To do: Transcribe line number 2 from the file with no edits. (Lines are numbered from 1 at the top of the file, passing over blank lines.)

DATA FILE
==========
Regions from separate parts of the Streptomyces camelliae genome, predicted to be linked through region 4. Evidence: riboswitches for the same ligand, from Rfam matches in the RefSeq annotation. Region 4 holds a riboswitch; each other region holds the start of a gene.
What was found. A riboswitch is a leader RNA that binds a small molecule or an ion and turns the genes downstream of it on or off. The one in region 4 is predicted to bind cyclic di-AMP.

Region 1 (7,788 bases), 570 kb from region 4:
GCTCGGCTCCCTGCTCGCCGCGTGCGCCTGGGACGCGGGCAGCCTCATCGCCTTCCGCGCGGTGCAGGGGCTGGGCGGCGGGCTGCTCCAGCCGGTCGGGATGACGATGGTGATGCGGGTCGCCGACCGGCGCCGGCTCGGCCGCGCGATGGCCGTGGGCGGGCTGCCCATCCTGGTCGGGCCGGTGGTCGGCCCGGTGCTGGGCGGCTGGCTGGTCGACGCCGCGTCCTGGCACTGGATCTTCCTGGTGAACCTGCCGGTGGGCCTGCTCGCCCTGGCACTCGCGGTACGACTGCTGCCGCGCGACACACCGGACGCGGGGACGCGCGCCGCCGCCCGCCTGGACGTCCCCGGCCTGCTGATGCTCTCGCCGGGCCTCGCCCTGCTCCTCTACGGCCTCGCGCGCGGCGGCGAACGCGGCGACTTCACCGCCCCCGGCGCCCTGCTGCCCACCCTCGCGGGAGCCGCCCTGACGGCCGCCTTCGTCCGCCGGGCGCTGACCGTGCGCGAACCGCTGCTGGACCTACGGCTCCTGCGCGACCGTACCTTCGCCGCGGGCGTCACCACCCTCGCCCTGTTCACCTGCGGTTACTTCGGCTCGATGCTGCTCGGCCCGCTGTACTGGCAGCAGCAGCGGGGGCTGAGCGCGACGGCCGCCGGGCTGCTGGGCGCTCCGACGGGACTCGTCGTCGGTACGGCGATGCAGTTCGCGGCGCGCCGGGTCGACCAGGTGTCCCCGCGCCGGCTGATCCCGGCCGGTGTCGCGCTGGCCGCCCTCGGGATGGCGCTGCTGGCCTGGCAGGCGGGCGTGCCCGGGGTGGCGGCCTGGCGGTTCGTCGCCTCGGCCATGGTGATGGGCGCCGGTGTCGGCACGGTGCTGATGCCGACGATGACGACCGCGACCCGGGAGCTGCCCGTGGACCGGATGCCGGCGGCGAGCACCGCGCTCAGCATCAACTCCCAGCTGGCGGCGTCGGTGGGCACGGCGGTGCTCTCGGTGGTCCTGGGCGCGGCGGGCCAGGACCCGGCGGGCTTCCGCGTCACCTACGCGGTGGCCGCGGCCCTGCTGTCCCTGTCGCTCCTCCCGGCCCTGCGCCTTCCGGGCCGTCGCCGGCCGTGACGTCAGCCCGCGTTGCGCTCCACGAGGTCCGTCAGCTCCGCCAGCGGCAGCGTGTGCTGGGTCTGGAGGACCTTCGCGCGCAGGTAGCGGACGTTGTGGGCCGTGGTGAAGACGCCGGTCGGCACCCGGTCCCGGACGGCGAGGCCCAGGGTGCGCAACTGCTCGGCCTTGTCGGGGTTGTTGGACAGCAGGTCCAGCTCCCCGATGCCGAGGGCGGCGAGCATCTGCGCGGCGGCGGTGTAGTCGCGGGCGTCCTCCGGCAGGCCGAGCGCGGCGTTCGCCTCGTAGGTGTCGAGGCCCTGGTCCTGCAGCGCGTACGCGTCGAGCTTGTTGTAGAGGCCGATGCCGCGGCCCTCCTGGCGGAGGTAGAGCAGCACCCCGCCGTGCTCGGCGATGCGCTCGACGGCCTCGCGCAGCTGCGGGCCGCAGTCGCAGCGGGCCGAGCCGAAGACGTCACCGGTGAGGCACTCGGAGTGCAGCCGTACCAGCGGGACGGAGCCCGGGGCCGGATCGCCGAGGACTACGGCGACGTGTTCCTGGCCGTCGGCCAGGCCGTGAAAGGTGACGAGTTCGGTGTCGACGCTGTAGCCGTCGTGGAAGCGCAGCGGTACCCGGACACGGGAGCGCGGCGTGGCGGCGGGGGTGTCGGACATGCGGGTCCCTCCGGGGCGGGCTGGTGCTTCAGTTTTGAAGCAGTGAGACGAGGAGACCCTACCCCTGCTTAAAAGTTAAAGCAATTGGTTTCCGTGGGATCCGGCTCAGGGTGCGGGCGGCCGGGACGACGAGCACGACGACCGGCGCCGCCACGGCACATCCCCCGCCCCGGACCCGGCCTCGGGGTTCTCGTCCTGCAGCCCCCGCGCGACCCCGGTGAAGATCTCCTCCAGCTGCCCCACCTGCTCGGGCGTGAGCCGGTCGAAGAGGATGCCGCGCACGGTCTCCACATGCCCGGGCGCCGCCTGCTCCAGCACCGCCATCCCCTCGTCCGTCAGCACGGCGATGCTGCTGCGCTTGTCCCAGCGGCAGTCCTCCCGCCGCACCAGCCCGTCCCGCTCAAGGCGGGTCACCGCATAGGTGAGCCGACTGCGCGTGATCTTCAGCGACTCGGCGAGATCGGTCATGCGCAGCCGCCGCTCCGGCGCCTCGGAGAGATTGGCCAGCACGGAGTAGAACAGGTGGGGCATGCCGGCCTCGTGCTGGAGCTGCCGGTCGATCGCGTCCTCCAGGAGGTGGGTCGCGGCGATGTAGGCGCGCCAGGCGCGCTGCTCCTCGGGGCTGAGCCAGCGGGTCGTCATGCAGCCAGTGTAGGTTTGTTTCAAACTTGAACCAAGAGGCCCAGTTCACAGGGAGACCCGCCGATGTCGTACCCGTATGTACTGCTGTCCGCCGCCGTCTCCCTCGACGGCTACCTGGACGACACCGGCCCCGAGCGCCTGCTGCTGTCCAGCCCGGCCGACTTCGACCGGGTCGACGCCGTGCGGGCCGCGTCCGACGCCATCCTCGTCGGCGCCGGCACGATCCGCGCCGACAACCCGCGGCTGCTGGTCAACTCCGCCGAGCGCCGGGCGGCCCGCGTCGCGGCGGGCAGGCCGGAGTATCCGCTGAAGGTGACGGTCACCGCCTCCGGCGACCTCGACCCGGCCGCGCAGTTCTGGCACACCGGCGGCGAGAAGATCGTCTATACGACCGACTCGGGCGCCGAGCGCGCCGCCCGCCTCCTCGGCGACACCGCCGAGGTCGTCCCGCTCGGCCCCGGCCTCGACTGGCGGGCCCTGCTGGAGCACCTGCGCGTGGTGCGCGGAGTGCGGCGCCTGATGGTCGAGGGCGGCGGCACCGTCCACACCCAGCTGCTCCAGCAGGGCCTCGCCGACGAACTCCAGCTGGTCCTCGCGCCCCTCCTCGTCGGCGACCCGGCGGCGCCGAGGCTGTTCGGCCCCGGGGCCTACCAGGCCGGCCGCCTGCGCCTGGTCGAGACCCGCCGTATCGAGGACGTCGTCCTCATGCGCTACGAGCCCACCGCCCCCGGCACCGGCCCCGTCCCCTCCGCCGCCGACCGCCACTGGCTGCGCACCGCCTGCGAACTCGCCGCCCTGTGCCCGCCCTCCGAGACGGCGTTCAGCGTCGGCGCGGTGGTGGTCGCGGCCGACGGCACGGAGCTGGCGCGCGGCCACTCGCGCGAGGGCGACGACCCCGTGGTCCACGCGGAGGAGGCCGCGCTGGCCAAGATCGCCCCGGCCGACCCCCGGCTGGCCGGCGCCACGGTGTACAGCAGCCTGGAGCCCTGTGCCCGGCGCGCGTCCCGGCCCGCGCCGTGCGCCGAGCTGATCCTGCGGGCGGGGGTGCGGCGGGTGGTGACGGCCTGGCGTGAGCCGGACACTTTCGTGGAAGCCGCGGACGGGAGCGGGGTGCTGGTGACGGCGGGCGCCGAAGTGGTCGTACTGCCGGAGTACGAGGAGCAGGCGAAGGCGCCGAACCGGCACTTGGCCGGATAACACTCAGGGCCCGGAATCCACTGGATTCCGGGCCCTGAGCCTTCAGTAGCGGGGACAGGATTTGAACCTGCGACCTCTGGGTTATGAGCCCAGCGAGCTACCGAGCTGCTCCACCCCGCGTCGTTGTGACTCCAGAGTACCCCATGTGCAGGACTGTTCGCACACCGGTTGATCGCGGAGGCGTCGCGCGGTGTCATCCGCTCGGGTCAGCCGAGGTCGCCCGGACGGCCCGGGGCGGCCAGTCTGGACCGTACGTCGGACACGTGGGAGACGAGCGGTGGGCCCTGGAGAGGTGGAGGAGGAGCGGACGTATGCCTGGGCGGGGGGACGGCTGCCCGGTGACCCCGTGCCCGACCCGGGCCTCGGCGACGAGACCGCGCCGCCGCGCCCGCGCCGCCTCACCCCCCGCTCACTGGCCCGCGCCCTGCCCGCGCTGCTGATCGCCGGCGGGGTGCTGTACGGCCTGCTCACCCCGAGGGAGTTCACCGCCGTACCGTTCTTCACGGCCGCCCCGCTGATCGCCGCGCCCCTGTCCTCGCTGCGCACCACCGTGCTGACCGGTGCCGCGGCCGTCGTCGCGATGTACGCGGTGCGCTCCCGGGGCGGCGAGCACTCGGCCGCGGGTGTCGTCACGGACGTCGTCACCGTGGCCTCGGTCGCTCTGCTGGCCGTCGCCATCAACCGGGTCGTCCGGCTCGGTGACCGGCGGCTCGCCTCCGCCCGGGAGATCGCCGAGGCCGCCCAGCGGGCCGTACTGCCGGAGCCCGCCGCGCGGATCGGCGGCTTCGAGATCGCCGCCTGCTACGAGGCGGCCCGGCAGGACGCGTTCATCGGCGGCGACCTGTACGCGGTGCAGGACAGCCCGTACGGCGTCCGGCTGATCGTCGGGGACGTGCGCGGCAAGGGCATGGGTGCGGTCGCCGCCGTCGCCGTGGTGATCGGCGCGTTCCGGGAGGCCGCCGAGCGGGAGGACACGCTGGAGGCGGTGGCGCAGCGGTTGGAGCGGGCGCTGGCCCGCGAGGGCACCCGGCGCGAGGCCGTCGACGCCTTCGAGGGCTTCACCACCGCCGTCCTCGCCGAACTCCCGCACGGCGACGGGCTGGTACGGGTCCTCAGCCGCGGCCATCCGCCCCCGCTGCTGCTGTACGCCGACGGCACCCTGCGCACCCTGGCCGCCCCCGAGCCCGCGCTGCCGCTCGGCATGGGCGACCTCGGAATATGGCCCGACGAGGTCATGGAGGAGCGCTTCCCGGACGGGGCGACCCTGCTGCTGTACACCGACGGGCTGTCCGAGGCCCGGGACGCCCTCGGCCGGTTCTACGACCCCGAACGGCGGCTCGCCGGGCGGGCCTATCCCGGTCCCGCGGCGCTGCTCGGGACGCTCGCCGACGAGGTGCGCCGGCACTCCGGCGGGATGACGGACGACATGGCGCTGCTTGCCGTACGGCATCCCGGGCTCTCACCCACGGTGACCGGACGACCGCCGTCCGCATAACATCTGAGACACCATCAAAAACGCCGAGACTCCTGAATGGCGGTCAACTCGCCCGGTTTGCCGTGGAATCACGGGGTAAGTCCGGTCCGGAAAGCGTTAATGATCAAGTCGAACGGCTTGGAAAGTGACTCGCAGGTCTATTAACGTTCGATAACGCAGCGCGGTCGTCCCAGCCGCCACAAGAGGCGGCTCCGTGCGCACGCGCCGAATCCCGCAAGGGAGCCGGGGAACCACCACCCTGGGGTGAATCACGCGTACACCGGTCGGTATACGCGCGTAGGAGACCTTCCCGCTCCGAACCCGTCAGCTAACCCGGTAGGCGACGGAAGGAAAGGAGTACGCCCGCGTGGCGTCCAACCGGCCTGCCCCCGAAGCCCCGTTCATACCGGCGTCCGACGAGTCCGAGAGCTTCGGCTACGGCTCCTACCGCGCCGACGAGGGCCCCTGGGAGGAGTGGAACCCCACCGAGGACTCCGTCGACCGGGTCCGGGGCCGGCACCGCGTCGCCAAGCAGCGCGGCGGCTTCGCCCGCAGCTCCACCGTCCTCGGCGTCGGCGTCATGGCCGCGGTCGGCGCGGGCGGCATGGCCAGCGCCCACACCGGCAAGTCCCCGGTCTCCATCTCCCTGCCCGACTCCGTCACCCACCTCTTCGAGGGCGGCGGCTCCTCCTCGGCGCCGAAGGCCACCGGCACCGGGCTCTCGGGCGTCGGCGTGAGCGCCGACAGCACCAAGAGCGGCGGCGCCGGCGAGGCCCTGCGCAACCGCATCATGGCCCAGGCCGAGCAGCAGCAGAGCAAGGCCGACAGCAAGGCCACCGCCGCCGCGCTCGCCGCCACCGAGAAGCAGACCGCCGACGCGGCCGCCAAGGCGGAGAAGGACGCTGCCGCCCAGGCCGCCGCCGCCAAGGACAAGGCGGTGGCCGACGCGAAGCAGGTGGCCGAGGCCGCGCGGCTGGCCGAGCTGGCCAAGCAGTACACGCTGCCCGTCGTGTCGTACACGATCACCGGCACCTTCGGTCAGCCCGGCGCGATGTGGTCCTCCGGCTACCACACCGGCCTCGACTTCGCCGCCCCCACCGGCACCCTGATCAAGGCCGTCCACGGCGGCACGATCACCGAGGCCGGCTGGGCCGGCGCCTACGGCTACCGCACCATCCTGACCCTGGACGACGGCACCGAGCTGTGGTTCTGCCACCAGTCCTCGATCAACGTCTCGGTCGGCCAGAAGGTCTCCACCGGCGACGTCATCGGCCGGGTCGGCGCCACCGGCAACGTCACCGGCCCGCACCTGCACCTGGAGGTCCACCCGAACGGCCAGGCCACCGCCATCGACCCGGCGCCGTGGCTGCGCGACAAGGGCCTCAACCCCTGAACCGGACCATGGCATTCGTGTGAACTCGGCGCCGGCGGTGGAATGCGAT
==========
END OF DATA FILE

What was found. A riboswitch is a leader RNA that binds a small molecule or an ion and turns the genes downstream of it on or off. The one in region 4 is predicted to bind cyclic di-AMP.